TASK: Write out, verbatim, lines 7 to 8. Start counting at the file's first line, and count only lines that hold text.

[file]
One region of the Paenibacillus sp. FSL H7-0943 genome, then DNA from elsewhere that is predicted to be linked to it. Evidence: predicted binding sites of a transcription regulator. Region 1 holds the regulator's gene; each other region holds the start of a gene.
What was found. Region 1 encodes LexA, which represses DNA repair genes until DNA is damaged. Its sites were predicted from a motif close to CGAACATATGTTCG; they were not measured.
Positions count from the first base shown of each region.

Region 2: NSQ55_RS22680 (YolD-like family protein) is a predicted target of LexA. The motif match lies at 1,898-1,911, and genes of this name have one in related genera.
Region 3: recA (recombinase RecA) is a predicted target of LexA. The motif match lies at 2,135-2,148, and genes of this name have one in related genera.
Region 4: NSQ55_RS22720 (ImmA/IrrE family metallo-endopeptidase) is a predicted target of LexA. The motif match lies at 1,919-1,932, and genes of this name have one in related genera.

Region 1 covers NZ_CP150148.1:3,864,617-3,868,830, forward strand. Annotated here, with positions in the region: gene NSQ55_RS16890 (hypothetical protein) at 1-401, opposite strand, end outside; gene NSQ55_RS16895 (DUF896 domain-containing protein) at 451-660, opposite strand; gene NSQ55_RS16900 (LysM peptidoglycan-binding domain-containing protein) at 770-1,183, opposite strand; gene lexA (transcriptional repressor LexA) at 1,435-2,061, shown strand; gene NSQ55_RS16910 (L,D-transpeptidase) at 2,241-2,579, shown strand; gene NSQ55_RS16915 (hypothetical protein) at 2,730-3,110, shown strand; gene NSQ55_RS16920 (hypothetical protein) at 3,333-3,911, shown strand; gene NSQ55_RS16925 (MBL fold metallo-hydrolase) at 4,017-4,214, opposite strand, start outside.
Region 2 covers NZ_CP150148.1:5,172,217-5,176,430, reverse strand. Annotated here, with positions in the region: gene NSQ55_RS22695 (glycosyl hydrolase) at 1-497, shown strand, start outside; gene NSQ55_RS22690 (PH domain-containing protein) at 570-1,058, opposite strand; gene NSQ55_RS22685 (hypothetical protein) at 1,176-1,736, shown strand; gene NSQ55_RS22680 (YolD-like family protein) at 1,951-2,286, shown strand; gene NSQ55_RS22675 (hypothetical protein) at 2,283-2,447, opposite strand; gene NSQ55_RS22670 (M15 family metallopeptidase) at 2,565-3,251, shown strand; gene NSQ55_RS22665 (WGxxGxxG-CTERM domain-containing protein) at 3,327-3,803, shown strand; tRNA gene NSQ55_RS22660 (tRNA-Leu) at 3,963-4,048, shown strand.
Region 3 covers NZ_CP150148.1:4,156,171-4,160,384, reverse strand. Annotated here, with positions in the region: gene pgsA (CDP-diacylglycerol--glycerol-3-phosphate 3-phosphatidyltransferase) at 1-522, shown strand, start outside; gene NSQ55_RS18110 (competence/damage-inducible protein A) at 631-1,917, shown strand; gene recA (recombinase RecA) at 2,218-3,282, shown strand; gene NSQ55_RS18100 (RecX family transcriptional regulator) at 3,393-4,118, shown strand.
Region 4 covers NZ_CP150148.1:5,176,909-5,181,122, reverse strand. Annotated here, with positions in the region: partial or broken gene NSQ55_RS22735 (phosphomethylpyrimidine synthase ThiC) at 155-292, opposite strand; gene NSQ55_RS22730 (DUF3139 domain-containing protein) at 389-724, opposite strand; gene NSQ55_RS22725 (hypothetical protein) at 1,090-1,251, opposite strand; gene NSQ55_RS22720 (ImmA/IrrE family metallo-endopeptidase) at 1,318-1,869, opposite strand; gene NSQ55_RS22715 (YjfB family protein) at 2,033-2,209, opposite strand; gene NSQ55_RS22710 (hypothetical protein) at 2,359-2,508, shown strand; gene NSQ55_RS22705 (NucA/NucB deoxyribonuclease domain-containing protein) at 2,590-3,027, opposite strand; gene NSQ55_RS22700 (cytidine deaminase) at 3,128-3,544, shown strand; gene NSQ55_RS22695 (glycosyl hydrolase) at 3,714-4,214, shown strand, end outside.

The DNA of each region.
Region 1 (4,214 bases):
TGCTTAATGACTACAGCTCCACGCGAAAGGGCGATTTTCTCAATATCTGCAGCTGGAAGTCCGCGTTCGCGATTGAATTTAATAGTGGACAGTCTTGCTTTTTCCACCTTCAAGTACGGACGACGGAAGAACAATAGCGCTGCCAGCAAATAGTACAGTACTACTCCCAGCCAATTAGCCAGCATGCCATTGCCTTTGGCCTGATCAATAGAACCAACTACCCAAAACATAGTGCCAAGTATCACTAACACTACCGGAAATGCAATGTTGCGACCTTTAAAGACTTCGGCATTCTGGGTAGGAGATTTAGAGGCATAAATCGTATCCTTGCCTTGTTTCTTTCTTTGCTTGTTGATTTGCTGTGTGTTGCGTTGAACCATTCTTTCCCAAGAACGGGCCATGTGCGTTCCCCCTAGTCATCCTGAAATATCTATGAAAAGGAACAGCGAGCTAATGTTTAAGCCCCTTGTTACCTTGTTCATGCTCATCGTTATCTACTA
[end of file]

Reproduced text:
Region 1 covers NZ_CP150148.1:3,864,617-3,868,830, forward strand. Annotated here, with positions in the region: gene NSQ55_RS16890 (hypothetical protein) at 1-401, opposite strand, end outside; gene NSQ55_RS16895 (DUF896 domain-containing protein) at 451-660, opposite strand; gene NSQ55_RS16900 (LysM peptidoglycan-binding domain-containing protein) at 770-1,183, opposite strand; gene lexA (transcriptional repressor LexA) at 1,435-2,061, shown strand; gene NSQ55_RS16910 (L,D-transpeptidase) at 2,241-2,579, shown strand; gene NSQ55_RS16915 (hypothetical protein) at 2,730-3,110, shown strand; gene NSQ55_RS16920 (hypothetical protein) at 3,333-3,911, shown strand; gene NSQ55_RS16925 (MBL fold metallo-hydrolase) at 4,017-4,214, opposite strand, start outside.
Region 2 covers NZ_CP150148.1:5,172,217-5,176,430, reverse strand. Annotated here, with positions in the region: gene NSQ55_RS22695 (glycosyl hydrolase) at 1-497, shown strand, start outside; gene NSQ55_RS22690 (PH domain-containing protein) at 570-1,058, opposite strand; gene NSQ55_RS22685 (hypothetical protein) at 1,176-1,736, shown strand; gene NSQ55_RS22680 (YolD-like family protein) at 1,951-2,286, shown strand; gene NSQ55_RS22675 (hypothetical protein) at 2,283-2,447, opposite strand; gene NSQ55_RS22670 (M15 family metallopeptidase) at 2,565-3,251, shown strand; gene NSQ55_RS22665 (WGxxGxxG-CTERM domain-containing protein) at 3,327-3,803, shown strand; tRNA gene NSQ55_RS22660 (tRNA-Leu) at 3,963-4,048, shown strand.